It occurred to me, while reading the cover story on Indiana Jones 4 in the new Vanity Fair, that I haven’t watched the complete trilogy during my adult life. I watched Raiders of the Lost Ark on DVD a few years ago and have caught bits and pieces of Temple of Doom on its many syndicated showings over the years. But I haven’t seen Temple of Doom or Last Crusade in full since I was a kid.
I mention this because of a passage from the Vanity Fair story that should scare Indy fans even more than snakes terrify their hero:
While filming a 1993 episode [of The Young Indiana Jones Chronicles] in which Ford made a cameo appearance, Lucas happened on something that gave him the idea for a fourth movie installment. He mentioned it to the actor, who wasn’t too impressed. Lucas later told Spielberg about his new concept, only to find that the director wasn’t so hot on the idea, either, although generally warm to the notion of a fourth film.But Lucas was adamant. It was this idea or nothing.
Great. Because we all know how well things turn out when George Lucas has brilliant ideas that nobody else likes but can’t veto because they aren’t George Lucas. Even Steven Spielberg inevitably bows to Darth Lucas’ power, it seems:
When Ford and Spielberg both rejected the idea, Lucas dug in. He hired screenwriter after screenwriter to make his MacGuffin the linchpin of a new Indy story. “So this went on for 15 years,” he says. “And finally we got to a point where everybody said, ‘Look, we’re not doing that movie.’ And I said, ‘Well, look, I can’t think of another MacGuffin. This is it. This works. I know this works.’ And then we stopped. I just said, ‘O.K.,’ and that’s about the time I started Star Wars again. But then Harrison was kind of interested. And I said, ‘I won’t do it unless we can have that MacGuffin. Without the MacGuffin, I will not go near this thing.’ ”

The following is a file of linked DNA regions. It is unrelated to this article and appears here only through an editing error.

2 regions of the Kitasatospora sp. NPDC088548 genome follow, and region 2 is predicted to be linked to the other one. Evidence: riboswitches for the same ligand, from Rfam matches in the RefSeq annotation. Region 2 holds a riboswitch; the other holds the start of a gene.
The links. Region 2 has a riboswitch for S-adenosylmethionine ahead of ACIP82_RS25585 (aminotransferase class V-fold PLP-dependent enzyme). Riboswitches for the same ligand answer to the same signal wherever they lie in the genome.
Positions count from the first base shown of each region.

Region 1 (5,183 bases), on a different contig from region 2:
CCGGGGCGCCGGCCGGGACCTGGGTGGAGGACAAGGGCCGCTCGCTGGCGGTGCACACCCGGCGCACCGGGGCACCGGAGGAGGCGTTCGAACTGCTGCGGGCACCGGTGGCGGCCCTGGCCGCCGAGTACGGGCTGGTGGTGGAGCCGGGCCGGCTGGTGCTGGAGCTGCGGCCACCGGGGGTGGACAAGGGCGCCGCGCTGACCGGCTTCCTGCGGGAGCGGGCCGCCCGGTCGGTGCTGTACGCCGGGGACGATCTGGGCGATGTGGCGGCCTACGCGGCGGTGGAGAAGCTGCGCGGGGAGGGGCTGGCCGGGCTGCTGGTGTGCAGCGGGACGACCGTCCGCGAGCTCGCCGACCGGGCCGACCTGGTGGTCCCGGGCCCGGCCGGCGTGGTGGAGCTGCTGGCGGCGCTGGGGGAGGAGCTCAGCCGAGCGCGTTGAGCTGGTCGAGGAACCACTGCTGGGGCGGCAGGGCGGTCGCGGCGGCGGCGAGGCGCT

Needless to say, Indiana Jones and the Kingdom of the Crystal Skull is the story of Lucas’ MacGuffin (i.e. “an object or goal that kicks the story into action and drives it to the third act”). No doubt the title is Lucas’ creation, too.
Lucas’ obstinacy made me wonder: Is the original Indiana Jones trilogy really as good as I remember, or did Lucas pull a Star Wars Episode 1 on those too? Which got me further thinking: How does Indiana Jones stack up to the other great popcorn trilogies of the ’80s: Star Wars and Back to the Future (Star Wars [’77] and Back to the Future III [’90] don’t keep them from being ’80s trilogies.) So over the next couple months I’ll be rewatching those trilogies to see how they really hold up and compare to one another — and to see how obvious the Lucas Touch was before anyone had heard of Jar Jar Binks.
Here’s my initial ranking, based on my memories of the movies (and more recent Star Wars viewings):
1. Empire Strikes Back
2. Star Wars (A New Hope)
3. Back to the Future
4. Raiders of the Lost Ark
5. Back to the Future II
6. Temple of Doom
7. Return of the Jedi
8. Last Crusade
9. Back to the Future III